Going too early will mean a longer interval between T1 and T2, which in my experience is where yellow rust can strike.
Earlier-applied graminicides are now showing the typical strangled tillers leading to an outbreak of yellow leaves.
Take great care with these crops and do not follow on with a strong growth regulator programme, as the two can combine to severely stunt the crop.
Spring drilling has gone very well and is nearly finished, with only maize, potato, and fodder beet crops to go.
Needless to say, in our annual spring drought we could do with some rain.
South: Stan Harrison
A very active few weeks during some dry, but temperature fluctuating, days has seen the majority of the spring crops drilled. Still some potatoes, peas, linseed and millet to go, but at least we are confident they will go in.
The dry weather has caused some challenges on heavier soils where the top 2cm are dry but underneath, we have a cold, wet, plasticine layer that if disturbed creates a very lumpy seed-bed.
Direct-drilled crops appear to be slow to come through due to the cold soils.
With T0 now done, concerns over septoria have significantly receded and odd outbreaks of yellow rust appear to be well controlled.
However, we have been here before in so-called dry springs, where even heavy dews on windy days have appeared to be enough to get septoria going, so when planning T1s, I shall take careful note of variety and drilling date to ensure we are covered.
Winter barley is developing slowly, but relatively free of significant disease.
Weed control in both barley and wheat is as good as I can remember.
There are low levels of grassweeds in some fields where we have had to cover problems such as blackgrass, bromes, wild oats and, for the first time for a long time, some onion couch.
From recent crop inspections, control looks to be OK, but I would have preferred a little warm weather to be certain that the activity of contact graminicides was at its optimum.
Next week we should be able to know for sure how well we have done.
Winter oilseed rape crops are very variable, with some suffering significant pigeon grazing, while others not far away appear unaffected.
Cabbage stem flea beetle larvae are also relatively easy to find. Some rain would be of great help to get the last top dressing working and get the crop moving.
Thankfully, pollen beetle have not reached threshold levels so no treatments recommended or made.
With no real curative fungicides in OSR, I have applied a low-rate azole at green bud.
East: Marcus Mann
Spring has certainly been a stop-start affair, with unseasonably warm temperatures at the end of March, quickly changing to sub-zero daytime temperatures when factoring in the wind chill combined with hard, overnight frosts and even snow in the last week.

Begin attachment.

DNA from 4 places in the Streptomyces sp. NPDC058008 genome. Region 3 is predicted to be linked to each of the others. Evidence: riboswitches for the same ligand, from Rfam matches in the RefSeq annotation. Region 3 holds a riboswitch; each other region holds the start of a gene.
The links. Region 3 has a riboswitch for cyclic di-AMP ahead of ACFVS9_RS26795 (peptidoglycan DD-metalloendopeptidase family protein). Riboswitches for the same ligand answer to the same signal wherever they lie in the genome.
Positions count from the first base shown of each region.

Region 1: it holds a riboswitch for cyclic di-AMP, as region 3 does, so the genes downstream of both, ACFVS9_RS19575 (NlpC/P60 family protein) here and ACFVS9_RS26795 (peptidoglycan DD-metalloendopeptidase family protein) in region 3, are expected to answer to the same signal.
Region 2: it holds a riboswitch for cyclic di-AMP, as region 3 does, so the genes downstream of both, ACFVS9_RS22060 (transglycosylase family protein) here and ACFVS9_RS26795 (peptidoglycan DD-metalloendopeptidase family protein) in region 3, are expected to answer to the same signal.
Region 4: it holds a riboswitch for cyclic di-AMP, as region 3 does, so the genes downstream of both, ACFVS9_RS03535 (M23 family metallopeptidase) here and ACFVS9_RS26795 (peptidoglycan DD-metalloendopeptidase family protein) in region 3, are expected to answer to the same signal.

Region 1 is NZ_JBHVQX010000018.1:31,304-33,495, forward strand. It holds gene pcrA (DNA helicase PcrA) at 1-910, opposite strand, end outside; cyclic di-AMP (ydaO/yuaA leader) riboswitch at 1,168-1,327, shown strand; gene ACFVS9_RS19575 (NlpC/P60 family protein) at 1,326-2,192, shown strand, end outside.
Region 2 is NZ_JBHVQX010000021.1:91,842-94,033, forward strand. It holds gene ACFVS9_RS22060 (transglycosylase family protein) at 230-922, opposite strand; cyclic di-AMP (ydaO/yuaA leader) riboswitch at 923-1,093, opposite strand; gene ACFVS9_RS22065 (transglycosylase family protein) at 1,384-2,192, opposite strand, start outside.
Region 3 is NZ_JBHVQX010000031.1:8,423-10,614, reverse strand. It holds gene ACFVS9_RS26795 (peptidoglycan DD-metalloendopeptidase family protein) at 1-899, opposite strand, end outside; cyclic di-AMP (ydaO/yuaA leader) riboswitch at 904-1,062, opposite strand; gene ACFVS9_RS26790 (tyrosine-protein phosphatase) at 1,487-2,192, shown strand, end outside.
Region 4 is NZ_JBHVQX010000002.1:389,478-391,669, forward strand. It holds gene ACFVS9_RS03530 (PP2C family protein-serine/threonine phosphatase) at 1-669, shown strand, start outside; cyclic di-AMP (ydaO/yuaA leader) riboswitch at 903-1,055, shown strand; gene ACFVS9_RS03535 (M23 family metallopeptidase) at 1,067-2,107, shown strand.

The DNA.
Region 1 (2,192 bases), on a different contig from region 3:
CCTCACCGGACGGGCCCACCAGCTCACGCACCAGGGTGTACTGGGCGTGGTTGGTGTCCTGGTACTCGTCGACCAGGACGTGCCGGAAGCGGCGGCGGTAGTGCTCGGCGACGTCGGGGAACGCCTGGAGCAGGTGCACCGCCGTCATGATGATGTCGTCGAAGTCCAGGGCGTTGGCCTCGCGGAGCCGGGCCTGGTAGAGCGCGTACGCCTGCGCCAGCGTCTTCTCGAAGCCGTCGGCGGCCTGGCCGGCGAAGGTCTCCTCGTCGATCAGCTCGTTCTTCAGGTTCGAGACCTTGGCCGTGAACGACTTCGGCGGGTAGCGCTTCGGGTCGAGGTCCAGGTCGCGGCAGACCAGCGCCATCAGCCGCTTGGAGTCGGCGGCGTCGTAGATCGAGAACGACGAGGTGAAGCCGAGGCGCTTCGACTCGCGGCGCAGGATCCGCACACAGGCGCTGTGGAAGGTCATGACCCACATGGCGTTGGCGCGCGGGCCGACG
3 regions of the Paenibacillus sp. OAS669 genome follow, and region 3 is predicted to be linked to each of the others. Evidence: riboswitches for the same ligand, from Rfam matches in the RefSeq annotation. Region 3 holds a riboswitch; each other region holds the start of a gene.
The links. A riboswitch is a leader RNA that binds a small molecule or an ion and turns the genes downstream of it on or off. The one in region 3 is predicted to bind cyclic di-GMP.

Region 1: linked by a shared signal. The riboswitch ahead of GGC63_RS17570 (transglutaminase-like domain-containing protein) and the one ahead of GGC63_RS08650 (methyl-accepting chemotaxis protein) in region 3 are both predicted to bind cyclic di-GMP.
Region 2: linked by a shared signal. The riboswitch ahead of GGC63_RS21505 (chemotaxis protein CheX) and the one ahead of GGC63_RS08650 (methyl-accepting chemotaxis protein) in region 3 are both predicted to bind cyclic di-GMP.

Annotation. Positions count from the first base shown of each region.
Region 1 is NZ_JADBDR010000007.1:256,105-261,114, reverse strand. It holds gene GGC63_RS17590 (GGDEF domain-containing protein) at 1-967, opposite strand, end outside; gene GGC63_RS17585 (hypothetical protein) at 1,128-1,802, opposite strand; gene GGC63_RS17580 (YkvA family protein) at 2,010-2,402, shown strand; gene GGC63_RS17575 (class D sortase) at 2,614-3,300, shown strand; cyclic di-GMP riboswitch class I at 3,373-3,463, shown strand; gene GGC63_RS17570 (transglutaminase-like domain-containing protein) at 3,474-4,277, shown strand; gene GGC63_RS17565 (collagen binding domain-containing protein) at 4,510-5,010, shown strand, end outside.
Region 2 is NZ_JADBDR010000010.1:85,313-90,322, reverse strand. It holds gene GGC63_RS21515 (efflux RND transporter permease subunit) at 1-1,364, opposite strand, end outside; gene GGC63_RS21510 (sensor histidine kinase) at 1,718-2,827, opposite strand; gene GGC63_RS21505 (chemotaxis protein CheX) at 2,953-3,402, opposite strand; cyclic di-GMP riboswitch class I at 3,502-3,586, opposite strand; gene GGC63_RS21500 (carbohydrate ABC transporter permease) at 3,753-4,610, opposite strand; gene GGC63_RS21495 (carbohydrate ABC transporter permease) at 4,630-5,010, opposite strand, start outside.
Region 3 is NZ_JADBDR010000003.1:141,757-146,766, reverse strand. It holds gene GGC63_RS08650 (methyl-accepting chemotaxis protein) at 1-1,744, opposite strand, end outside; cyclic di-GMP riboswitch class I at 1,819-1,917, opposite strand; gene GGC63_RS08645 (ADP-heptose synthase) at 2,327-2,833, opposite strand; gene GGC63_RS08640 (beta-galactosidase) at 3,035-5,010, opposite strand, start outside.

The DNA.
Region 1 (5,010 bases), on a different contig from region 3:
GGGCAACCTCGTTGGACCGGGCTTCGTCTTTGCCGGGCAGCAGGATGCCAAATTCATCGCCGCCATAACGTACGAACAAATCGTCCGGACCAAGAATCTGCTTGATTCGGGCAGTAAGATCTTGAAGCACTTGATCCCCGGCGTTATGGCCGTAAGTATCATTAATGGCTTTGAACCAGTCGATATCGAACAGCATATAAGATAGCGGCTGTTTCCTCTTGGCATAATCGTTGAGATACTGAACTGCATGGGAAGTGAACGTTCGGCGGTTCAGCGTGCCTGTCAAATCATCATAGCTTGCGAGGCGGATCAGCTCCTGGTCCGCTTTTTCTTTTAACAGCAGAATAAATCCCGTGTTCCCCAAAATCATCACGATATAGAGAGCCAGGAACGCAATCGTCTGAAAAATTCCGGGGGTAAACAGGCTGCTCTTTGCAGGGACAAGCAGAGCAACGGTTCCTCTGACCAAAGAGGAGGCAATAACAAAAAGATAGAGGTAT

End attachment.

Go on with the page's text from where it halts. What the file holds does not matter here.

However, with longer days and the increasing power of the sun at this time of year, spirits are now starting to lift after what has felt like a very long winter.
Crops are slowly moving into spring growth (although this has been checked by the recent cold snap), which has been supported by earlier-applied nitrogen, which fortunately found sufficient moisture to make it available for the crop and aided tiller retention on the cereals.
Wheats remain incredibly variable with regards to growth stages. On the same farm this can range from earlier drillings beginning to reach growth stage 31-32, to the later drillings remaining at the late tillering stage.
Yellow rust continues to be the most prevalent disease, with the recent cold weather doing little to suppress this. On susceptible varieties, T0s have been applied.
Septoria remains within the base of the canopy, which is not surprising after the high rainfall during the winter.
T1 fungicides will be important to prevent this spreading. The timing of the T1 fungicide is fundamental to success of the overall programme.
Nodal growth stages give a good indication at BBCH 31-32, however, targeting the emergence of leaf 3 remains the key driver.
Too early and much of leaf three will be left unprotected, too late and the tip of leaf three is likely to become infected, which will increase the threat of infecting leaf 2 and the flag leaf.
Winter barleys have reached growth stage 30-31 and are receiving T1s for brown rust and rhynchosporium control.
These were slightly delayed to avoid the frosts at night. If growth regulators were applied during the colder weather, be mindful that this may have reduced efficacy.
A late plant growth regulator may be necessary to shorten upper internodes and reduce stem leverage.
Pollen beetle numbers were beginning to rise in oilseed rape, but fortunately the cold weather and frosts suppressed them from reaching threshold.
The majority of crops are now beginning to flower, after which pollen beetles very quickly go from a pest to a beneficiary helping pollinate the crop.
Treatment has not been necessary for most crops.
Most spring drilling has been completed and management of broad-leaved weeds in sugar beet is starting.
Fortunately, with adequate moisture at planting, emergence is much more even than last year, helping towards the timing of the herbicides, which has become even more important since the loss of the contact activity from desmedipham.
Aim to target the first flush of weeds while they are at the cotyledon stage, although if this coincides with beet that are at the peri-em timing, and we are still having cold nights, be particularly careful with use of herbicides.